Geology of the Bottesford Area

Exploring the Vale of Belvoir

By Neil Fortey

Gryphaea arcuata, the
Gryphaea arcuata, the "Devil's Toenail", a fossil oyster from the bed of the Liassic sea.
Looking SW from Beacon Hill past Bottesford spire towards Barkestone spire and the Marlstone Rock escarpment.
Looking SW from Beacon Hill past Bottesford spire towards Barkestone spire and the Marlstone Rock escarpment.
A geological map of the Bottesford area in the Vale of Belvoir
A geological map of the Bottesford area in the Vale of Belvoir
Stratigraphic column, the key to the sequence of rock formations on the geological map.
Stratigraphic column, the key to the sequence of rock formations on the geological map.

Rocks and minerals play a vital part in very many aspects of day to day life. “If you can’t grow it, you have to dig it out of the ground”, as someone once said. We are totally dependent on metals, minerals, oil and groundwater. Underlying rocks are also important in creating productive soils, and therefore to the success of farming.

Despite the lack of bare rock crags, bedrock is never far beneath our feet, and fossils appear where the clay soils have been ploughed or excavated. Fossilised shells of the exctinct oyster known as Gryphaea, or popularly as the “Devil’s Toenail”, are easy to find in the country around Bottesford, and delight children when the come across them on footpaths and in gardens.

The mudstones and limestone of the Vale of Belvoir around Bottesford and Muston belong to the oldest part of the Jurassic Period.  West of the low escarpment that stretches from Langar round to Staunton are older, Triassic mudstones with beds of gypsum. These rocks were formed as layers of sediment on ancient sea beds. The strata tilt gently southeastwards, so that the outcrop becomes progressively younger towards the Chalk of the Lincolnshire Wolds. This is country of subdued relief, with many flat areas and fens, in which bedrocks are rarely exposed. Deep beneath lie deposits of coal whose mining was proposed in the 1980s. Oil and gas have also been extracted on a small scale.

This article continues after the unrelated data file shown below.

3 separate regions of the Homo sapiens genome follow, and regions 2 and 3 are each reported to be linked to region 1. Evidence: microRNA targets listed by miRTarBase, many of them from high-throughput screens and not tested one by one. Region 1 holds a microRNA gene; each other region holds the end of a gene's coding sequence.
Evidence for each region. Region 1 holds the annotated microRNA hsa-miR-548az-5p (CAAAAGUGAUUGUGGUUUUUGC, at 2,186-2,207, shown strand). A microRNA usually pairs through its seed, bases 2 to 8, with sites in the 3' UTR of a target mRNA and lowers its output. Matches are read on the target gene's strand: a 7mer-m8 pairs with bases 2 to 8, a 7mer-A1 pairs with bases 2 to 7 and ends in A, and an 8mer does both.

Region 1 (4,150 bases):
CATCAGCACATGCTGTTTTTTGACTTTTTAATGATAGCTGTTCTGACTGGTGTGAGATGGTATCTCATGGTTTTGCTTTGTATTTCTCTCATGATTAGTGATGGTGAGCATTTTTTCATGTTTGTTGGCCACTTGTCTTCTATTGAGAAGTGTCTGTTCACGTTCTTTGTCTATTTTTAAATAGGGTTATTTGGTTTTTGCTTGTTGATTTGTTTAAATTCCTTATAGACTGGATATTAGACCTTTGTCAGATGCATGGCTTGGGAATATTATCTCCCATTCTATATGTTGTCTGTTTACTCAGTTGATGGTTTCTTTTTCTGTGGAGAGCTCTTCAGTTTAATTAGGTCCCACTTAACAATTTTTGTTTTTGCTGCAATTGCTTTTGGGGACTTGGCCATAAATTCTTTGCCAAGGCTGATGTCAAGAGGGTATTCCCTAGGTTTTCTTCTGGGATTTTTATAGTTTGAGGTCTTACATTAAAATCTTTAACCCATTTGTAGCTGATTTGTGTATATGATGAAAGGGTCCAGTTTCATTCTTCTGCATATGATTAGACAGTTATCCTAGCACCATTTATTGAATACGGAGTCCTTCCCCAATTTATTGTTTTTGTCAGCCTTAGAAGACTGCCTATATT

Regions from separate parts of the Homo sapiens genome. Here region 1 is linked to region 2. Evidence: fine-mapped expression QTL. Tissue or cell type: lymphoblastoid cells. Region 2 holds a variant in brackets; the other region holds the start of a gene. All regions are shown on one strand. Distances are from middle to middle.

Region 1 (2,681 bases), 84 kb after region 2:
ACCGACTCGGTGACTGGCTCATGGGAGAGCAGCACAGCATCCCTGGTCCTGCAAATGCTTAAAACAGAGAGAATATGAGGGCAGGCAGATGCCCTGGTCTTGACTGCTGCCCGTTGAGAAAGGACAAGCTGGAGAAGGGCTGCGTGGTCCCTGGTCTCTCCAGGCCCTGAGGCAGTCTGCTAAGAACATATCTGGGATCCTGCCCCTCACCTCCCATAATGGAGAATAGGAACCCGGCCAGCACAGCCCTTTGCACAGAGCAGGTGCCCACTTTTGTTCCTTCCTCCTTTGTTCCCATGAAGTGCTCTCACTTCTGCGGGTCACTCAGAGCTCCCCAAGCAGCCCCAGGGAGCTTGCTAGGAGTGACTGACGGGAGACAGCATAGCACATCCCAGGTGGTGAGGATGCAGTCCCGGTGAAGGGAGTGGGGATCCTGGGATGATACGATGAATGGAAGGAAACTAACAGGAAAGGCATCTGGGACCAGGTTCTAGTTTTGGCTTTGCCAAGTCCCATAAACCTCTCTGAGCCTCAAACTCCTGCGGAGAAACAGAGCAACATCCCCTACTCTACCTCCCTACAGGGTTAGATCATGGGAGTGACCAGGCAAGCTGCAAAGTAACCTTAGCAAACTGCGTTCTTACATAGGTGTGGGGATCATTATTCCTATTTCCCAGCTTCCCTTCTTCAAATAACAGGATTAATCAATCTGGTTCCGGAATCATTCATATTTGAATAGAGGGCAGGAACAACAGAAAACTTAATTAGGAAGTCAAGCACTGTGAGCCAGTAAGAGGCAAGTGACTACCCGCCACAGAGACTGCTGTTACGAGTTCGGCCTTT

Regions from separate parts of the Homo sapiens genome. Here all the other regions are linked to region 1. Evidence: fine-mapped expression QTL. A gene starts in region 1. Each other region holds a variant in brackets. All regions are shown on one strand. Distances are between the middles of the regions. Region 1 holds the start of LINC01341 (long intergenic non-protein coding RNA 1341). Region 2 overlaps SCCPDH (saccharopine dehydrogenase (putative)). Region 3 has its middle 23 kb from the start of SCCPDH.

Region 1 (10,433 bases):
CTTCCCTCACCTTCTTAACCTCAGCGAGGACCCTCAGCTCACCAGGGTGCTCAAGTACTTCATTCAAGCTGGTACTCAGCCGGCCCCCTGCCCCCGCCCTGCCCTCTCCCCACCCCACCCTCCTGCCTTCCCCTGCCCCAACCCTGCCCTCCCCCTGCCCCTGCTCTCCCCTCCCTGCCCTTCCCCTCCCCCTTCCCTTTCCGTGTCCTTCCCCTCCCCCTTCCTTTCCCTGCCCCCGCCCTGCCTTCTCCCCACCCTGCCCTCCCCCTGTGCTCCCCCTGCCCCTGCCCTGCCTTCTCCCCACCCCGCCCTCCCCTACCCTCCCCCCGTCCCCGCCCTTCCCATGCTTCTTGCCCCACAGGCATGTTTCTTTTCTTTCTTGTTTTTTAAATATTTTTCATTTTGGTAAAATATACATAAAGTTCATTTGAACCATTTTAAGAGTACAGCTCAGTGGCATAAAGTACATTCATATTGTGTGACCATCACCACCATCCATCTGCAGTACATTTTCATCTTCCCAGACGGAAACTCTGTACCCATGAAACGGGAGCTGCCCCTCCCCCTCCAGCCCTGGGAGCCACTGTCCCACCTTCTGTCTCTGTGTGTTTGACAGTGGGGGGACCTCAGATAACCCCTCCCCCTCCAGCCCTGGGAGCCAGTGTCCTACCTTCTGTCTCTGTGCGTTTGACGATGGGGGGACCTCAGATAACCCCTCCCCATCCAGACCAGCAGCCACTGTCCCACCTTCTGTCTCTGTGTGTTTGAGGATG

The geological map shows the rock formations in the Bottesford area. Each formation is shown as a band of different colour, showing where its outcrop runs across the countryside. It is based upon the geological maps mentioned, with the permission of the British Geological Survey. The key sets out the names of the formations and the age-sequence in which they occur.

Detailed information can be found in British Geological Survey maps Nottingham (E126), Grantham (E127), Melton Mowbray (E142) and Bourne (E143). These and books about geology can be purchased from: The British Geological Survey, Kingsley Dunham Centre, Keyworth, Nottingham BG12 5GG, or online at www.bgs.ac.uk . These are immensely, bewilderingly detailed, technically precise publications. Looking at the gentle fields of the area you might wonder how the experts can know what lies beneath us in so much detail. It’s a good question, but not one for this brief summary.

Another source is “The Geology of the East Midlands”, Geologists’s Association Guide No.63 (2003), which includes an excellent if somewhat muddy walk across the “Liassic of the Vale of Belvoir” described by Alan Brandon, which starts at Sutton in the Vale and follows public footpaths SE to Barkestone and then on to Belvoir Castle.

The Bottesford Community Heritage Project is grateful for the advice and assistance freely given by John Carney, Graham Lott, Caroline Adkins and Jim Rayner of the British Geological Survey, and by Glynda Easterbrook of the Open University.

This page was added on 15/04/2008.

Comments about this page

  • Hi Neil
    I recall that you pointed out the correlation of the alignment of Vale of Belvoir villages with the the Stubton Limestones (Plungar, Barkestone, Redmile, Allington etc). Quite remarkable to see in the map the impact of hidden geology on the settlement pattern. Are the Churches built from this limestone? Dave

    By David Middleton (16/04/2008)
  • The main stones used in local churches are (1) a red-orange iron rich limestone, (2) a flaky grey limestone and (3) a grey hard limestone. No. (1) is generally thought to be from the Marlstone Rock which forms the top of the escarpment of Belvoir Castle – a good example is the masonry of Eastwell parish church. No. (2) is more problematic in that it was probably from small local quarries which might have been in Stubton Limestone but might also have been in some of the other limestone bands that occur in the Lias. This is a soft, poor quality stone and probably was not used if (1) was available. Stone no. (3) is the high quality stone (ashlar) used in windows and the corners of churches (quoins) and probably came from the quarries around Ancaster. So the answer to your question is a qualified ‘yes’, subject to the uncertainty of knowing where the local stone pits were.
    Neil

    By Neil Fortey (16/04/2008)
  • The stones used in the prominent buildings, including the churches, would have been very obvious to the team mapping the area.

    Allan Brandon, not Alan Brandon

    By Allan Brandon (05/02/2017)

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